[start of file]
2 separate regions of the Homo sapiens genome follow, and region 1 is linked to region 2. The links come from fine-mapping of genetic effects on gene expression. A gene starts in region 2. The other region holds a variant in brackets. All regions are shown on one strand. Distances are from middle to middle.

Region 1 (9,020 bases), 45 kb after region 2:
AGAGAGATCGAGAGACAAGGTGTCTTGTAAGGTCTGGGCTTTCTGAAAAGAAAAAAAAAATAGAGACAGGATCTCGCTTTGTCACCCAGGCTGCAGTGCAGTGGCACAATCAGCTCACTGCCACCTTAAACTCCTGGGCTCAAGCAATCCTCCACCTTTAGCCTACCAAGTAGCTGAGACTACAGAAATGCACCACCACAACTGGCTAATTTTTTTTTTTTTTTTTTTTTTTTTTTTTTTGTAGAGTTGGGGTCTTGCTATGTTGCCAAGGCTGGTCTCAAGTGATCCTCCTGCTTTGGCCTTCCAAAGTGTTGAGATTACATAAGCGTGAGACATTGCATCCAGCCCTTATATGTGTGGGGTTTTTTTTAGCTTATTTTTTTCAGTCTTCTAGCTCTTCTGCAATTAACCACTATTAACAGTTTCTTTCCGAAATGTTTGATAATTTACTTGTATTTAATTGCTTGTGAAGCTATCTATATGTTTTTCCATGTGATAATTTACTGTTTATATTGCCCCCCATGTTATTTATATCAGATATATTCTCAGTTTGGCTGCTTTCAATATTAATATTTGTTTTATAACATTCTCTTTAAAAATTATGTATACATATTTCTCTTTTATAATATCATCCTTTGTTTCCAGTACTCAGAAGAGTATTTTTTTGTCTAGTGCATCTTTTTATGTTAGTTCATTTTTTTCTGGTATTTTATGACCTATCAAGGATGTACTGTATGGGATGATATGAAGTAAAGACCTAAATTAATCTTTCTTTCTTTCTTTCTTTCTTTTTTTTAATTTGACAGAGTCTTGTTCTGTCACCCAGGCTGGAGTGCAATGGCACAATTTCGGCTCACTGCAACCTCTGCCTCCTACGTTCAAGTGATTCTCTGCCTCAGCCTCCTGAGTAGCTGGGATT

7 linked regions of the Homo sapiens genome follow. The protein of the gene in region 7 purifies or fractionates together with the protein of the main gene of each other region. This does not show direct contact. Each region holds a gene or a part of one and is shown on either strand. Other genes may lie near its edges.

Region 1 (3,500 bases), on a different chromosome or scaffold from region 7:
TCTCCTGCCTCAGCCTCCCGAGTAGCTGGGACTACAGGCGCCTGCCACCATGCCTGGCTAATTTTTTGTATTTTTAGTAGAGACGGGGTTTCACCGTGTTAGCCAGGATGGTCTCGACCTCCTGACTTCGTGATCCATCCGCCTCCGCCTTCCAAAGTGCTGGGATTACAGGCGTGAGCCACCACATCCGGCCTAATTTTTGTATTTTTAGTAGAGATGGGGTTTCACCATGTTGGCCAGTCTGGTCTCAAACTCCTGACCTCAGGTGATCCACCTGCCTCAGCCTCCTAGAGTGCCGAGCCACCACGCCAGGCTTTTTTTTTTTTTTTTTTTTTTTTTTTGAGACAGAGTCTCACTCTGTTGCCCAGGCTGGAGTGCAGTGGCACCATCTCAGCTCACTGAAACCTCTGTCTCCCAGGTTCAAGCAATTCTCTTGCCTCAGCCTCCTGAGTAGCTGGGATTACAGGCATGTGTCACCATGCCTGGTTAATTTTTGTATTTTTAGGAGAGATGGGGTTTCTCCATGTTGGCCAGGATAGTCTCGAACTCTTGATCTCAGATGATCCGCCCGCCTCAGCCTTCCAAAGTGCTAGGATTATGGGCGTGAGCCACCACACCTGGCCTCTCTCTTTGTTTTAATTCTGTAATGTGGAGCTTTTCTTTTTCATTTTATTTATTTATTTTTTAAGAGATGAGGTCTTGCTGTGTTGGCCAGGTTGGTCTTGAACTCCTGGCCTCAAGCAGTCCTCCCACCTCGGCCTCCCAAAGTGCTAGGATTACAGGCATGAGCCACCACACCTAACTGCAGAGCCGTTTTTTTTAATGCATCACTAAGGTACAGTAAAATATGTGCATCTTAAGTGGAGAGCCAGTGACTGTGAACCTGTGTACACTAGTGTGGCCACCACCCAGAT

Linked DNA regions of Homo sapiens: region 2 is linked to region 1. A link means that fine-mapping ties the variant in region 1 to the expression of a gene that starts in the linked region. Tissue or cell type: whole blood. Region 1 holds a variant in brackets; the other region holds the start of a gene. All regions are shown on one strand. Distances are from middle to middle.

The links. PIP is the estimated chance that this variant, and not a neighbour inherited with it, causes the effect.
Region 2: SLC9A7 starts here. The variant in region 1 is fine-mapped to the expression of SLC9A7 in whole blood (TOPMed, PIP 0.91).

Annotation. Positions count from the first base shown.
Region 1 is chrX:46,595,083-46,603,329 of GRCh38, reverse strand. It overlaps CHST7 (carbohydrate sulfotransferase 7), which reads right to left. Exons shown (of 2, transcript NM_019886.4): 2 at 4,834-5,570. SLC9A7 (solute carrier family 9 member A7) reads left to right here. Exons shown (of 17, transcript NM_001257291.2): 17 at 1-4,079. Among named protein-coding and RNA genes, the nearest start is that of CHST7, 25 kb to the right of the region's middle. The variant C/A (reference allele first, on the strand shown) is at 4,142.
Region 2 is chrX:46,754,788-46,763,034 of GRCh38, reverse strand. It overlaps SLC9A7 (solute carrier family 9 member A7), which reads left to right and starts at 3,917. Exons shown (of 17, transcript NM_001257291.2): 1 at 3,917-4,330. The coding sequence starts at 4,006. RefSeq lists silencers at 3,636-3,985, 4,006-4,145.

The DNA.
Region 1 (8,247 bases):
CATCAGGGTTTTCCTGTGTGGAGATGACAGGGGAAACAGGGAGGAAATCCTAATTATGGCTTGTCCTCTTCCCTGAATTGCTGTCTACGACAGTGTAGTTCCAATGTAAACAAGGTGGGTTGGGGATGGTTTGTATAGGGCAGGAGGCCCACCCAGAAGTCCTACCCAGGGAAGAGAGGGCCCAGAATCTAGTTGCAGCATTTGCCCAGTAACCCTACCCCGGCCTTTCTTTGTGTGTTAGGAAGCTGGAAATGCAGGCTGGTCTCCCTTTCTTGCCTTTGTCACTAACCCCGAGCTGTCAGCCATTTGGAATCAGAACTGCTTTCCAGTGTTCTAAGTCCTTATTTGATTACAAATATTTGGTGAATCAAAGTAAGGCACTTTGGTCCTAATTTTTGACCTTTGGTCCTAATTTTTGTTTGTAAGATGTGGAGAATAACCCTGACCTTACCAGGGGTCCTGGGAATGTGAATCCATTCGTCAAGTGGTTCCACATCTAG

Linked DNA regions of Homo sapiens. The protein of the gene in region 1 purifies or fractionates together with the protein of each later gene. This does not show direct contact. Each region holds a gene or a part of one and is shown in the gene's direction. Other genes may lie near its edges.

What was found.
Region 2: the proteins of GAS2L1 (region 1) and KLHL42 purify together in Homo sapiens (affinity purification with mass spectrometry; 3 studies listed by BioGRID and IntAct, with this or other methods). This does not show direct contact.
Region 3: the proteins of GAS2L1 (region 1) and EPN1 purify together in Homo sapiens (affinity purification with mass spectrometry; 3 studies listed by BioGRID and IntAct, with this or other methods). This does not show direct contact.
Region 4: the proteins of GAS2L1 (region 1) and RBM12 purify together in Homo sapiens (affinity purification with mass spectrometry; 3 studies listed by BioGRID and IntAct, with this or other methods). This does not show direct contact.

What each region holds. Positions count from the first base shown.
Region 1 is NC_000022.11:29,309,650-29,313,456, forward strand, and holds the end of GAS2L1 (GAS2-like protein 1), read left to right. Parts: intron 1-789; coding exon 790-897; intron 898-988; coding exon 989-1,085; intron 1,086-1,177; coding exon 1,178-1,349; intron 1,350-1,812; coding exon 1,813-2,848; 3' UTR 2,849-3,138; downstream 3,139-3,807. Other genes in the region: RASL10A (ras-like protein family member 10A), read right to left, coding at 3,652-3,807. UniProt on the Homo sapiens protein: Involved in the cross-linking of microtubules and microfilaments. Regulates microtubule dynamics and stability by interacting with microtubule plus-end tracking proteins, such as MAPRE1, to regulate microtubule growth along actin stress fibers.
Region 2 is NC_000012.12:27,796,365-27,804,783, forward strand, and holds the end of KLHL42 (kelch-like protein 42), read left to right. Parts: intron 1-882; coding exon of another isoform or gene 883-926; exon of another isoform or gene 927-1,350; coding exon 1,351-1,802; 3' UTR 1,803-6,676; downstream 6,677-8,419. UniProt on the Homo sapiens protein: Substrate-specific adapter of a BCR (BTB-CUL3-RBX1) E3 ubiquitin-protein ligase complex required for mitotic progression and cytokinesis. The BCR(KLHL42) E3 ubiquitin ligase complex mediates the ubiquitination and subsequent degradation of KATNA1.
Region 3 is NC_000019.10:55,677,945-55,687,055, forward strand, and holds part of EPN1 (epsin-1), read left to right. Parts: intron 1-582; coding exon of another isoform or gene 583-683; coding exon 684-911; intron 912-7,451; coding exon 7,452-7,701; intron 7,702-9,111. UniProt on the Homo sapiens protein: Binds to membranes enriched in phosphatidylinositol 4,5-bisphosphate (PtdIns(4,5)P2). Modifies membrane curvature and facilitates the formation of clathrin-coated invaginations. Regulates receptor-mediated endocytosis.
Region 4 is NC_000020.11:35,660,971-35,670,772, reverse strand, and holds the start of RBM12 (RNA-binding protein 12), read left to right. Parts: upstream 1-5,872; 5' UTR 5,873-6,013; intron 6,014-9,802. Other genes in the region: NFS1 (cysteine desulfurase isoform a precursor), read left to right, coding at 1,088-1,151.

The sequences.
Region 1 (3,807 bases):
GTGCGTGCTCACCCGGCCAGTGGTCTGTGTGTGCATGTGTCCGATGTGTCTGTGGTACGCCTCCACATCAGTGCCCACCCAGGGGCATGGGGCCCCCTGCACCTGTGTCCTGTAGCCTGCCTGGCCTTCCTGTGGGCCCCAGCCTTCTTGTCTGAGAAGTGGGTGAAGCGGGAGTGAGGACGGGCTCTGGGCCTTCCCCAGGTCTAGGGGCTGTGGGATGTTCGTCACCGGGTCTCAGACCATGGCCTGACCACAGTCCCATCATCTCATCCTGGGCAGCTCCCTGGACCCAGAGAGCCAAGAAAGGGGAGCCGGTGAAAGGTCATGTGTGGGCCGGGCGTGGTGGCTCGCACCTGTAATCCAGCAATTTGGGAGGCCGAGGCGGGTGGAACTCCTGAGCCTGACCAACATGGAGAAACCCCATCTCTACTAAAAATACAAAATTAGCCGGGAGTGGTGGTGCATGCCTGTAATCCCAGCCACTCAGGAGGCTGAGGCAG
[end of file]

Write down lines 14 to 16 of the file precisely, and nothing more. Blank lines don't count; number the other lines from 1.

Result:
Region 1 (8,247 bases):
CATCAGGGTTTTCCTGTGTGGAGATGACAGGGGAAACAGGGAGGAAATCCTAATTATGGCTTGTCCTCTTCCCTGAATTGCTGTCTACGACAGTGTAGTTCCAATGTAAACAAGGTGGGTTGGGGATGGTTTGTATAGGGCAGGAGGCCCACCCAGAAGTCCTACCCAGGGAAGAGAGGGCCCAGAATCTAGTTGCAGCATTTGCCCAGTAACCCTACCCCGGCCTTTCTTTGTGTGTTAGGAAGCTGGAAATGCAGGCTGGTCTCCCTTTCTTGCCTTTGTCACTAACCCCGAGCTGTCAGCCATTTGGAATCAGAACTGCTTTCCAGTGTTCTAAGTCCTTATTTGATTACAAATATTTGGTGAATCAAAGTAAGGCACTTTGGTCCTAATTTTTGACCTTTGGTCCTAATTTTTGTTTGTAAGATGTGGAGAATAACCCTGACCTTACCAGGGGTCCTGGGAATGTGAATCCATTCGTCAAGTGGTTCCACATCTAG

Linked DNA regions of Homo sapiens. The protein of the gene in region 1 purifies or fractionates together with the protein of each later gene. This does not show direct contact. Each region holds a gene or a part of one and is shown in the gene's direction. Other genes may lie near its edges.